Ehlers-Danlos National Foundation Announces Screenings of Lara Bloom Documentary, “Issues with my Tissues”
McLean, VA (PRWEB) November 04, 2015
The Ehlers-Danlos National Foundation (EDNF) is proud to announce a series of screenings of the documentary, “Issues with my Tissues,” which highlights the genetic connective tissue disorder, Ehlers-Danlos syndrome (EDS). The inspirational documentary features Lara Bloom, who is helping to launch EDS International, and the first person with EDS to walk the London Marathon in 2011. Bloom will host a discussion following the 50-minute documentary. The screenings will take places on the following dates:
● November 8, 2015: Toronto, Canada at the Shaarei Shomayim synagogue
● November 11, 2015: Houston, Texas at the University of Houston College of Optometry
● November 17, 2015: Towson, Maryland at the Greater Baltimore Medical Center
Bloom’s compelling documentary of her journey features interviews with medical professionals, families with EDS and individuals who have suffered from the frustrations of fighting for a diagnosis and treatment. The documentary also covers how Bloom became the first person with EDS to complete the London Marathon in 2011 by walking the distance in eight hours and 18 minutes. She fractured her foot on the 13th mile, but continued to the finish line, raising over £10,500 for EDS UK.
Bloom was the chief operating officer of Ehlers-Danlos Support UK and is currently working with EDNF to launch a global organization called the Ehlers-Danlos Society International which she will lead along with an international board of directors. EDS International will officially launch in May, 2016 during the EDS International Symposium in New York City.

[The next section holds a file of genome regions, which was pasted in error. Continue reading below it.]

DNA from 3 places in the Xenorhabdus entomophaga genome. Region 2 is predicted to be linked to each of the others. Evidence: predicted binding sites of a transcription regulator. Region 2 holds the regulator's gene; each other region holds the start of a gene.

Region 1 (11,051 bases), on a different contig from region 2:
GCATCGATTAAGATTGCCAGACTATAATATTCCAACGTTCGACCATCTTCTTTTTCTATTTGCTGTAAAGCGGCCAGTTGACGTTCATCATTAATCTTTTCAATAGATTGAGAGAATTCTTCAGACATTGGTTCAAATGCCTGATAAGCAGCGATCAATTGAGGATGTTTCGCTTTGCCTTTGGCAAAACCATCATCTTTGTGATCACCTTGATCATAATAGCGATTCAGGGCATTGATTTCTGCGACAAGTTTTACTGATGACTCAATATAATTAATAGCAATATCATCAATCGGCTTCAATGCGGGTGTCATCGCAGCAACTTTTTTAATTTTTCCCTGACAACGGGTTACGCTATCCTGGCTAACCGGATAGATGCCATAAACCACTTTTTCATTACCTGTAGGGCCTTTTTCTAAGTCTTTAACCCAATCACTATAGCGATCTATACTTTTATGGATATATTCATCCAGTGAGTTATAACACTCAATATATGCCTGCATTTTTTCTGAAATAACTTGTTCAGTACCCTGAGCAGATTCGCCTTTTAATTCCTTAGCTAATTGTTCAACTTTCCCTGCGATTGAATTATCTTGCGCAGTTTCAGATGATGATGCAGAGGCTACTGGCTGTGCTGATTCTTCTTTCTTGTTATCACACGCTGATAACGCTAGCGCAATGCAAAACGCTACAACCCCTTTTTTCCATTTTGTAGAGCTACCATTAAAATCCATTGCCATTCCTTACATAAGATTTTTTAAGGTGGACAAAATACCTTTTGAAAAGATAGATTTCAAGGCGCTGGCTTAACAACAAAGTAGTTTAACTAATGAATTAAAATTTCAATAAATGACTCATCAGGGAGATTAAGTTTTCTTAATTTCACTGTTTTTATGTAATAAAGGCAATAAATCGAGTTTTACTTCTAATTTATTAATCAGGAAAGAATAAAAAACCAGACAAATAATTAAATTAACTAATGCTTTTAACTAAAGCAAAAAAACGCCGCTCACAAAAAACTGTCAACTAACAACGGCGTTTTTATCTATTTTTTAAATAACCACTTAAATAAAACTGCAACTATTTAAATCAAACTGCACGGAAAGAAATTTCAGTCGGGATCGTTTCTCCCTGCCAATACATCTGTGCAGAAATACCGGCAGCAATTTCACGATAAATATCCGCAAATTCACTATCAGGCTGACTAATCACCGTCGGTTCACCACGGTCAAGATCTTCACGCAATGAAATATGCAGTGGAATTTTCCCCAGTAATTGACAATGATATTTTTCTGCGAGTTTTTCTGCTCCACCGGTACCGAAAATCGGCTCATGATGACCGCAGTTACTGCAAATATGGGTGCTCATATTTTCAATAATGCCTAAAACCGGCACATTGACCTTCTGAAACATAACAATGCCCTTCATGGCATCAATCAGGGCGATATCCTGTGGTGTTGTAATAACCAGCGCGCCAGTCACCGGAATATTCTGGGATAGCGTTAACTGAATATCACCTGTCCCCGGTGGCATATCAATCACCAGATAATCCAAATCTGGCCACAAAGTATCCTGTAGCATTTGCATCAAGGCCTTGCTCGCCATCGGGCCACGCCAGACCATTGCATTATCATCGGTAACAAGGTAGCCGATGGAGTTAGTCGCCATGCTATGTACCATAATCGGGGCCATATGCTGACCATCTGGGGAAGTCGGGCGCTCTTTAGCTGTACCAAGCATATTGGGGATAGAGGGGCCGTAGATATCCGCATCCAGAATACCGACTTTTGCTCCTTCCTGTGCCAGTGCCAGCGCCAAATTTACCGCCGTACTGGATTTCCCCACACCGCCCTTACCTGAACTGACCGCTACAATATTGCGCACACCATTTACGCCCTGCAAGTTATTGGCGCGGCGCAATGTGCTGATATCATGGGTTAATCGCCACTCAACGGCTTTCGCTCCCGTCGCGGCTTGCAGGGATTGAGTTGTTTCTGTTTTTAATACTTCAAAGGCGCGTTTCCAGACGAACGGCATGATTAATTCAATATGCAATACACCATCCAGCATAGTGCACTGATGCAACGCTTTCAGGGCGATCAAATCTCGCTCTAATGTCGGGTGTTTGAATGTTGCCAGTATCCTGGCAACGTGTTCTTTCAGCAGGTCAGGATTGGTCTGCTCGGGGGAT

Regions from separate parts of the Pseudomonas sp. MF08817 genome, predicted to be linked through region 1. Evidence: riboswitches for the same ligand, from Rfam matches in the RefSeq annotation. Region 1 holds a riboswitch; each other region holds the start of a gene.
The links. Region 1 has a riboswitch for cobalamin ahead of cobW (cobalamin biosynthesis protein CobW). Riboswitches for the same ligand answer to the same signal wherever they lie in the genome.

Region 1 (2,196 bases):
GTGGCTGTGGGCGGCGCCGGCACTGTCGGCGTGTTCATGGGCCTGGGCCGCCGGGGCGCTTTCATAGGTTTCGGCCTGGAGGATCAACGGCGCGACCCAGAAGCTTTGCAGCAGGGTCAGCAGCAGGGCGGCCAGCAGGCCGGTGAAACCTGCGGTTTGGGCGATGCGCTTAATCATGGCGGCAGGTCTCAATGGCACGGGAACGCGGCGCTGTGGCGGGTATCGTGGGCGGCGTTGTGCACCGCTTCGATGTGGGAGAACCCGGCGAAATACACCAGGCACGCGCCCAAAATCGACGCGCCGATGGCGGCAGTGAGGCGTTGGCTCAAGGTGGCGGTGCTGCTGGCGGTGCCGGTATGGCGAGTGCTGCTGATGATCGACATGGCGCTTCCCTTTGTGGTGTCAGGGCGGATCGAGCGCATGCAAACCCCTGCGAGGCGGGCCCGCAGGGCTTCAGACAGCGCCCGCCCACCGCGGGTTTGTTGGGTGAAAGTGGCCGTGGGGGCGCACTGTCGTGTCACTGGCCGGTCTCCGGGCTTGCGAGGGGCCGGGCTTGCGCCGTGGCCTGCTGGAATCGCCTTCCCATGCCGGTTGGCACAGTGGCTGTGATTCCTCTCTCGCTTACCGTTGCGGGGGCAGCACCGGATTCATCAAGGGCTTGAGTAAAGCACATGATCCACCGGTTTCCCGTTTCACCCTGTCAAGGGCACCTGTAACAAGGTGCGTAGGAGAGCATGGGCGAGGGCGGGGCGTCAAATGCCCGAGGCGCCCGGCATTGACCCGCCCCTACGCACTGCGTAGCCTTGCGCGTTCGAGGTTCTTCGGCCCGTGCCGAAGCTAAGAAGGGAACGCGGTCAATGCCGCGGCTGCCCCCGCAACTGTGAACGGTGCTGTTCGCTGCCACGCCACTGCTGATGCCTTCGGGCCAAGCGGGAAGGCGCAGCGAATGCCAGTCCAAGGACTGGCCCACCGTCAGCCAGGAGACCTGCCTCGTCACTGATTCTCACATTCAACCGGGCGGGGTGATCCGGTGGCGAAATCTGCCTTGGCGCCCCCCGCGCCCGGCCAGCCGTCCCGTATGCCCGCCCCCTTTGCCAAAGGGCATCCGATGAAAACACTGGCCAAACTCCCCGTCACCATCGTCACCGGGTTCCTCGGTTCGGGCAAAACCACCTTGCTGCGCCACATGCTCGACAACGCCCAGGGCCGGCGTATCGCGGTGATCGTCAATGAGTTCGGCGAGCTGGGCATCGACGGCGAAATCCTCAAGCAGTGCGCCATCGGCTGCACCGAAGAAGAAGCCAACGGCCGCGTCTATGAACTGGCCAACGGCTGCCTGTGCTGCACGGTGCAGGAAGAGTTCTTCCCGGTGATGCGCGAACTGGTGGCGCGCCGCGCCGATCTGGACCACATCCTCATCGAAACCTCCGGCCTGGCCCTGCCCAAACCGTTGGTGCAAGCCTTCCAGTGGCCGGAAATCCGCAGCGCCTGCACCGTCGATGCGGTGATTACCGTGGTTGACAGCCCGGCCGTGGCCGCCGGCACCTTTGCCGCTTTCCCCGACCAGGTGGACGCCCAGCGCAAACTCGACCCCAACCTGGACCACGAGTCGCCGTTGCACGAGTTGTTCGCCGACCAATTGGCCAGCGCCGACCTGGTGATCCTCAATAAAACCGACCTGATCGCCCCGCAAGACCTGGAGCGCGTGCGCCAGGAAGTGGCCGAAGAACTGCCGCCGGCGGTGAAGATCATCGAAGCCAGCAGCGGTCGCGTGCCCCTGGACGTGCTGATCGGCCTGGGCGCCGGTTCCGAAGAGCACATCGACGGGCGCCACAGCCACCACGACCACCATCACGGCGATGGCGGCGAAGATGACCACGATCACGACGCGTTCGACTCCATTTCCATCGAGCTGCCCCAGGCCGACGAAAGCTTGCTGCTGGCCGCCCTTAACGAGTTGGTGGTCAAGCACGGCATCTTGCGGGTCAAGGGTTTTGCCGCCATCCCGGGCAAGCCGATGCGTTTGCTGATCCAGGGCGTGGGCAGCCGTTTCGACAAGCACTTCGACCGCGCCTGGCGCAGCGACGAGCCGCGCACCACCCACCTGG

“We are thrilled to present a screening of Lara’s documentary, ‘Issues with my Tissues,’” said Shane Robinson, CAE, EDNF executive director. “The documentary helps raise awareness of EDS, while energizing those affected to build a community that will effect change."
EDS is a heterogeneous group of heritable connective tissue disorders characterized by articular hypermobility, skin extensibility and tissue fragility. Individuals with EDS have a defect in their connective tissue, the tissue that provides support to many body parts such as the skin, muscles and ligaments. The fragile skin and unstable joints found in EDS are the result of faulty collagen. Collagen is a protein, which acts as a "glue" in the body, adding strength and elasticity to connective tissue. Depending on the individual, the severity of EDS can vary from mild to life-threatening. People with EDS may experience significant pain, hyper-flexible or unstable joints, skin that tears or bruises easily, and problems with their digestive, excretory and cardiovascular systems.
For more information on the screenings, please send an email to ednfstaff(at)ednf.org
About Ehlers-Danlos National Foundation (EDNF): EDNF is the leading authority for Ehlers-Danlos syndrome (EDS), a group of genetic connective tissue disorders. To support research and education about EDS to prevent disfigurement, crippling, and premature death through early and accurate diagnosis, EDNF increases awareness about EDS by fostering and funding research, generating and distributing accurate and responsible information, and delivering recommendations for those seeking diagnosis of problems that have been a life-long mystery. EDNF also provides support to those who have been diagnosed with EDS by offering information and emotional validation for the newly diagnosed wrestling with what a genetic disorder means for them and their families, and provides tips for those who have lived with EDS for years, including day-to-day inspiration and news. EDNF’s members are physicians and other medical practitioners, researchers, people with EDS, and friends. For more information, visit http://www.ednf.org.
For the original version on PRWeb visit: http://www.prweb.com/releases/2015/11/prweb13063975.htm